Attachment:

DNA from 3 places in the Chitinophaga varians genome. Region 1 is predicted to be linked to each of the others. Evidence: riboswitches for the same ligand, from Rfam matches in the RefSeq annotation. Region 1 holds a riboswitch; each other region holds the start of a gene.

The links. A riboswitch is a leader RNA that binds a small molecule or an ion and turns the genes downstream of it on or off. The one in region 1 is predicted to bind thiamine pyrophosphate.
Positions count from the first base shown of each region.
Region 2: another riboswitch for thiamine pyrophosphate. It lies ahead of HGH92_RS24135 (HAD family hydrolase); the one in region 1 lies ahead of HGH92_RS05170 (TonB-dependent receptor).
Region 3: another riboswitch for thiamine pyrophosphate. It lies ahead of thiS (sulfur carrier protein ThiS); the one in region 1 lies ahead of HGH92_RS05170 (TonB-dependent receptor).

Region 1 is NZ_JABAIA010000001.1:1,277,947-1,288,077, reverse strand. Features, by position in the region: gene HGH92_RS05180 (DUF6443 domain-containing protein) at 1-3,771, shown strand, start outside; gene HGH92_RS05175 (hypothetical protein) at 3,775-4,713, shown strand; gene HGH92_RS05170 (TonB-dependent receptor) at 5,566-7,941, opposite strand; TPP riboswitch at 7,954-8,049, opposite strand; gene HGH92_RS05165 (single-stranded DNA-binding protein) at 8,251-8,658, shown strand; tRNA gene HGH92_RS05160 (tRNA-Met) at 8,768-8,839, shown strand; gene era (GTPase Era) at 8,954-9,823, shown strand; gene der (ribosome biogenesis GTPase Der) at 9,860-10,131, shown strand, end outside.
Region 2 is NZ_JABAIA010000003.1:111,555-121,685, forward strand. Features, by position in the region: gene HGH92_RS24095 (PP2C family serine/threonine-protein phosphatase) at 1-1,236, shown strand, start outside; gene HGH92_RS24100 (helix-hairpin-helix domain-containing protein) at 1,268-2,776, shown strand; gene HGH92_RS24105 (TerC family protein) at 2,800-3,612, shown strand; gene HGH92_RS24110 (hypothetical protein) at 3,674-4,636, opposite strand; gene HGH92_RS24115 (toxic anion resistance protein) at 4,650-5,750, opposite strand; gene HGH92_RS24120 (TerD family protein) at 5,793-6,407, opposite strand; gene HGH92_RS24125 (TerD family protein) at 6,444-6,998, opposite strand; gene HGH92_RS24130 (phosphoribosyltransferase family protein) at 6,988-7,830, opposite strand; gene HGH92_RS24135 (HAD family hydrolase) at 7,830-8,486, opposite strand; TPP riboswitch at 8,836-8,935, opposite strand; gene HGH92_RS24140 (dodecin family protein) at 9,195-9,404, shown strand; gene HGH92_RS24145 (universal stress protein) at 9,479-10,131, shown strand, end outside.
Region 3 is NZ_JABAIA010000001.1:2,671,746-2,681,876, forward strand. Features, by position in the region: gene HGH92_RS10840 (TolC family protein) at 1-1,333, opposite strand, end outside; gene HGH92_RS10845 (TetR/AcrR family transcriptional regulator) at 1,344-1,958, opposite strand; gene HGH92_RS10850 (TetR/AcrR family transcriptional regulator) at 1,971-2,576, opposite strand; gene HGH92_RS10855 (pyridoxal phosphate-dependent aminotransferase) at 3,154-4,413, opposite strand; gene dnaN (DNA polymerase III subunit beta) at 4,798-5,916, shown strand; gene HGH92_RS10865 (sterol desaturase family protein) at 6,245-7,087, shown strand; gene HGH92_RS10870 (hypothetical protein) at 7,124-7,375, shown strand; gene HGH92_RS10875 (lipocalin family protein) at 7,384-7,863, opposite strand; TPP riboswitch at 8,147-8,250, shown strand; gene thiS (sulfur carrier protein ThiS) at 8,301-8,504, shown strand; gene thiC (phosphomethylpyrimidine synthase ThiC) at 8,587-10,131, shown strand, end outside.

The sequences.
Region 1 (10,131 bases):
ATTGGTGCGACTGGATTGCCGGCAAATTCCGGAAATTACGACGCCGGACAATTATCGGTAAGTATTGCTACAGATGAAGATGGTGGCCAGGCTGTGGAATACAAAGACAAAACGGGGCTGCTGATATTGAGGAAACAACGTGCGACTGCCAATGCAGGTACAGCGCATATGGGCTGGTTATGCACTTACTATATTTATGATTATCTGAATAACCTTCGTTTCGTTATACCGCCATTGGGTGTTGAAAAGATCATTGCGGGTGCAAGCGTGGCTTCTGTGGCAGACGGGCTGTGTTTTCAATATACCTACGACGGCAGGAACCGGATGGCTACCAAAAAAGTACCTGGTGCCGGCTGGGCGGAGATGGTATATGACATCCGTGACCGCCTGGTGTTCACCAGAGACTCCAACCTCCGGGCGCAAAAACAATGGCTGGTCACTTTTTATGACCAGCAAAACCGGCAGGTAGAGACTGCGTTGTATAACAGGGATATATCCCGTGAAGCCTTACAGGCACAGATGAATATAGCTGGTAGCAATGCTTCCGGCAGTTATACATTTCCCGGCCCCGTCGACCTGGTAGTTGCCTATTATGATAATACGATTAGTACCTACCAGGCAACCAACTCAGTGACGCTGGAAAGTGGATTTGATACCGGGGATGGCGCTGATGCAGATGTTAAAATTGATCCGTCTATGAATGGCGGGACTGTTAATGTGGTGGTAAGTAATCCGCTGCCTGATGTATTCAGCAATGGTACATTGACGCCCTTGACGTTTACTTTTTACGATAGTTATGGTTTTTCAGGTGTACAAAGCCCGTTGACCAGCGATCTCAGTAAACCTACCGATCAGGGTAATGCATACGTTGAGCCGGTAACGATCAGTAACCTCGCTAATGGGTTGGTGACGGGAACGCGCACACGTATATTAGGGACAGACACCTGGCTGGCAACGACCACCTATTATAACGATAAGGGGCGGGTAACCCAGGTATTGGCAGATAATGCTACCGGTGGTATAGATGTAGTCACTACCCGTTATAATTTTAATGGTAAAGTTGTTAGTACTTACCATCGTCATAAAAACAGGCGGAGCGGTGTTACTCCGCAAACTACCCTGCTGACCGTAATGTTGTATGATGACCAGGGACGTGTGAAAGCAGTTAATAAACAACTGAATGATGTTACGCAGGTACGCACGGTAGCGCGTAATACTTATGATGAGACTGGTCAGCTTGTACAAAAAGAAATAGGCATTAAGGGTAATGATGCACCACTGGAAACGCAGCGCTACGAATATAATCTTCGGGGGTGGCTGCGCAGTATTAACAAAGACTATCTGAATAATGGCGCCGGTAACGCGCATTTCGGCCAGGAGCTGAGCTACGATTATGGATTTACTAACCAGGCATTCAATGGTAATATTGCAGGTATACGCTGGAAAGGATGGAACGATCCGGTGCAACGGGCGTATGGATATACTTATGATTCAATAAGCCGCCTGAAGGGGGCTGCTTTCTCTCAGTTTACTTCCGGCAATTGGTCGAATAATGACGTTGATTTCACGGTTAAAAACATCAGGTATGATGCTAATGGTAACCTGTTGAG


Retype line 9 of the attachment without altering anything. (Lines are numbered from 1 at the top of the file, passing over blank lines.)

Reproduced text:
The sequences.